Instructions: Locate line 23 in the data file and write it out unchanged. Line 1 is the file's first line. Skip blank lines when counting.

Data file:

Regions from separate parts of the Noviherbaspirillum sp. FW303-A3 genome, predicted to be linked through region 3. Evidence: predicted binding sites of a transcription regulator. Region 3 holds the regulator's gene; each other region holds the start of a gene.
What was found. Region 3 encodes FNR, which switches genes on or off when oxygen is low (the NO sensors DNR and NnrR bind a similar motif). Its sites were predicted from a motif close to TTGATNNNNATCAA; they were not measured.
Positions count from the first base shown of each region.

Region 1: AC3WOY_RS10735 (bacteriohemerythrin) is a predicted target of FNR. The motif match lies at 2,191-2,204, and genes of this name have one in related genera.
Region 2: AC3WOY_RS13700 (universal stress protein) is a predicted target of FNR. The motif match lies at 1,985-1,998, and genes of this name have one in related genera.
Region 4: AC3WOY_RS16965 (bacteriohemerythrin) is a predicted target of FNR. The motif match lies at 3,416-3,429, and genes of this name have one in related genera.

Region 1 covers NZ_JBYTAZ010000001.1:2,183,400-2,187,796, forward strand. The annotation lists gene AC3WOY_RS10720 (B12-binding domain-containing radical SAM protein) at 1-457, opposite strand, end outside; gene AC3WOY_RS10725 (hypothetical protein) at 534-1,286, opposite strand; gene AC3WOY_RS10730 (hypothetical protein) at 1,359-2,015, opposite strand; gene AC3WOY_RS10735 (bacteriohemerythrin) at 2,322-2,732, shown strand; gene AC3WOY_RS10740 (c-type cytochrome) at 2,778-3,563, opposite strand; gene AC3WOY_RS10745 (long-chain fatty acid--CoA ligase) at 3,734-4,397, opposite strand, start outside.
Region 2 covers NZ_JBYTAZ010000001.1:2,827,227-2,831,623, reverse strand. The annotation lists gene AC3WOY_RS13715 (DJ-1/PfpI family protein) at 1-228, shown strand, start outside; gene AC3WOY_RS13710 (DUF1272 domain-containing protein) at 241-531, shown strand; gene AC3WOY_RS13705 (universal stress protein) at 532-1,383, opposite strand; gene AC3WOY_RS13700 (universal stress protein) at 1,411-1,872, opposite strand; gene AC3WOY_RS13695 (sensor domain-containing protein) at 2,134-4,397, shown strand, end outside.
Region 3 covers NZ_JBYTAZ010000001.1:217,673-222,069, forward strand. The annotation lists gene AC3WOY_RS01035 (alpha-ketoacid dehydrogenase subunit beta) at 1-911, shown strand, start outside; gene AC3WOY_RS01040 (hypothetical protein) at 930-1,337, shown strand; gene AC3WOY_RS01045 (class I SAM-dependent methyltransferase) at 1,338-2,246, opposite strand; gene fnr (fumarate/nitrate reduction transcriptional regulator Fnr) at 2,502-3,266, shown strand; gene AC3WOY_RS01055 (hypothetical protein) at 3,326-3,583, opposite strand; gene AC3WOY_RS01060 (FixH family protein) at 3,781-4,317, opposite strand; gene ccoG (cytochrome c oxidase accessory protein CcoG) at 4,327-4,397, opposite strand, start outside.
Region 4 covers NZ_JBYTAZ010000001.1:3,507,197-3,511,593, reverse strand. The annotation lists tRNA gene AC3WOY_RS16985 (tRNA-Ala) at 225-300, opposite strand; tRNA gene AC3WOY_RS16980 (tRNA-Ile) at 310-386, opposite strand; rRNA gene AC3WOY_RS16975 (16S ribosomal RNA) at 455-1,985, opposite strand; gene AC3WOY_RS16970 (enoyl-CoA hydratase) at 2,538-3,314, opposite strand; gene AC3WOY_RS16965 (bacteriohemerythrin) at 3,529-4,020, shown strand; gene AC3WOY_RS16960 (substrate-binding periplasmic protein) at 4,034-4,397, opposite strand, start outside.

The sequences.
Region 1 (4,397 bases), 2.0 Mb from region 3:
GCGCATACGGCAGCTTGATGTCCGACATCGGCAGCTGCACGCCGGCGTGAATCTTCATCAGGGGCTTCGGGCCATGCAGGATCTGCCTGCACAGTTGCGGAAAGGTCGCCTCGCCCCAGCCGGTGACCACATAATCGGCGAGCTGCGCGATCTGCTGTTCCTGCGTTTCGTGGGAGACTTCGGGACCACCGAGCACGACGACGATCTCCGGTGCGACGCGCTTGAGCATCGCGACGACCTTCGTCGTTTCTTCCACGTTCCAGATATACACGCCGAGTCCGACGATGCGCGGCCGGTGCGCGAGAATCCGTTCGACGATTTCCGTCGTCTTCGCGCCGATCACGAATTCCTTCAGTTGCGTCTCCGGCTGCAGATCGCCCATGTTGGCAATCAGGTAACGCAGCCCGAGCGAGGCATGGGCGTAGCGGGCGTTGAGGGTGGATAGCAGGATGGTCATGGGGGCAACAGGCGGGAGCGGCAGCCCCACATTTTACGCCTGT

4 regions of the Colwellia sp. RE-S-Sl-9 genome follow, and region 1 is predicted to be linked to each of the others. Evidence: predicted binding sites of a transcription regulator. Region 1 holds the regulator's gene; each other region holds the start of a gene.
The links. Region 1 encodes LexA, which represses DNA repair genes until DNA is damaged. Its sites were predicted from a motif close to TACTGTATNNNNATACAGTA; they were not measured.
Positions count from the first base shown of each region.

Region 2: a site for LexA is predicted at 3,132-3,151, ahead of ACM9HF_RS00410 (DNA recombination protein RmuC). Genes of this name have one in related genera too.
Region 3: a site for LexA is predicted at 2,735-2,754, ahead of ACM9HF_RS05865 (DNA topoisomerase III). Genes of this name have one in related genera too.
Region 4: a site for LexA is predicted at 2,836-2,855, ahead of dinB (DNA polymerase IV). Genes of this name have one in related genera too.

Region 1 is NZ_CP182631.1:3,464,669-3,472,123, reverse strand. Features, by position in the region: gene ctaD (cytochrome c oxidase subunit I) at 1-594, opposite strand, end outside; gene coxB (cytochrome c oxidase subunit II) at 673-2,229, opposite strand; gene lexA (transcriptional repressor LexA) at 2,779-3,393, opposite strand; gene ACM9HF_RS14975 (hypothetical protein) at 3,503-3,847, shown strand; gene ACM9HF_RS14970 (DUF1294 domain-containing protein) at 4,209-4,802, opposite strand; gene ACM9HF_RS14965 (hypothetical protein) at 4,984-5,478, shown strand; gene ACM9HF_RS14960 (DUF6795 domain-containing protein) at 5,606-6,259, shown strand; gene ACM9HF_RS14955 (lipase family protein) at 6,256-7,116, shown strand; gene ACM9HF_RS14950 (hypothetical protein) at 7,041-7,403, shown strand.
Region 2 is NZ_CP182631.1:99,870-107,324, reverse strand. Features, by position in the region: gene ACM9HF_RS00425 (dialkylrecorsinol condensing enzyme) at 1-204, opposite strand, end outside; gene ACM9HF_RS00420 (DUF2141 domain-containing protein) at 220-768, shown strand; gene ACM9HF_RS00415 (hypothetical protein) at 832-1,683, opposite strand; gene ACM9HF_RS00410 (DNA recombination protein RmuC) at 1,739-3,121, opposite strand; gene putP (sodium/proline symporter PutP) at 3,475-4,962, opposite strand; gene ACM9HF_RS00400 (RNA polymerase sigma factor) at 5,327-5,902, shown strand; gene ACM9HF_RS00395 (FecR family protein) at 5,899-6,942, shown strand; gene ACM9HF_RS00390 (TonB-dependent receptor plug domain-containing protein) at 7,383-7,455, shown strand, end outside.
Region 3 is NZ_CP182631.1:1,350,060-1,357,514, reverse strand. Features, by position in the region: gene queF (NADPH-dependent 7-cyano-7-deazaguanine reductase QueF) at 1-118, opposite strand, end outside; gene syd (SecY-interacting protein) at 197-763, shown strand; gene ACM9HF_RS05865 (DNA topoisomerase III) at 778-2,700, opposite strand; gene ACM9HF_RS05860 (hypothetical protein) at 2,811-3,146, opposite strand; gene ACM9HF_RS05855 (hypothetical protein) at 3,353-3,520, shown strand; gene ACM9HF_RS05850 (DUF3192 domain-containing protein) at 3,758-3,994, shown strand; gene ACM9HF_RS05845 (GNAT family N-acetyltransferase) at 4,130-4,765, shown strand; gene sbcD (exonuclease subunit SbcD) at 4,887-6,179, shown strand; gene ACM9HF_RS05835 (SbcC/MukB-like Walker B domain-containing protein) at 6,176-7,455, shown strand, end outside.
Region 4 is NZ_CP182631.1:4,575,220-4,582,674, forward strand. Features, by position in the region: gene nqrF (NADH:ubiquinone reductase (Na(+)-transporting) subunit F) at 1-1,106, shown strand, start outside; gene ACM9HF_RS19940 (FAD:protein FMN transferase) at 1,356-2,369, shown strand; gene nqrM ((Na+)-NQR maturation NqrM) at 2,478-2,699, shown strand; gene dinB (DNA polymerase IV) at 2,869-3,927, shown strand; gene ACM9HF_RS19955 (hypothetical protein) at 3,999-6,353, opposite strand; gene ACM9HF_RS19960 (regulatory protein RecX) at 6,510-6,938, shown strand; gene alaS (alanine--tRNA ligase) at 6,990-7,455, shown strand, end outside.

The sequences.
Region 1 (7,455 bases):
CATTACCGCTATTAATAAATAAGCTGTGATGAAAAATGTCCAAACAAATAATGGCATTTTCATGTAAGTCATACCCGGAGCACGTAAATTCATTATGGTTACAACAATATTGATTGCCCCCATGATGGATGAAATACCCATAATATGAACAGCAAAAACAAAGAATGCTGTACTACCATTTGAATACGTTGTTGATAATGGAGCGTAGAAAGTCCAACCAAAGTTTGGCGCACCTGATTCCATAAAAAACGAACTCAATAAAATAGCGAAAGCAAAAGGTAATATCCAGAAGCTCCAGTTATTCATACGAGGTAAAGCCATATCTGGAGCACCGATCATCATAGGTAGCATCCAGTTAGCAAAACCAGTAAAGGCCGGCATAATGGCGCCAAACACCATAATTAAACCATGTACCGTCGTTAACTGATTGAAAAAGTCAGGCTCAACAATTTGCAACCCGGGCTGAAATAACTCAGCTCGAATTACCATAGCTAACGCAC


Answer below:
Region 4 is NZ_CP182631.1:4,575,220-4,582,674, forward strand. Features, by position in the region: gene nqrF (NADH:ubiquinone reductase (Na(+)-transporting) subunit F) at 1-1,106, shown strand, start outside; gene ACM9HF_RS19940 (FAD:protein FMN transferase) at 1,356-2,369, shown strand; gene nqrM ((Na+)-NQR maturation NqrM) at 2,478-2,699, shown strand; gene dinB (DNA polymerase IV) at 2,869-3,927, shown strand; gene ACM9HF_RS19955 (hypothetical protein) at 3,999-6,353, opposite strand; gene ACM9HF_RS19960 (regulatory protein RecX) at 6,510-6,938, shown strand; gene alaS (alanine--tRNA ligase) at 6,990-7,455, shown strand, end outside.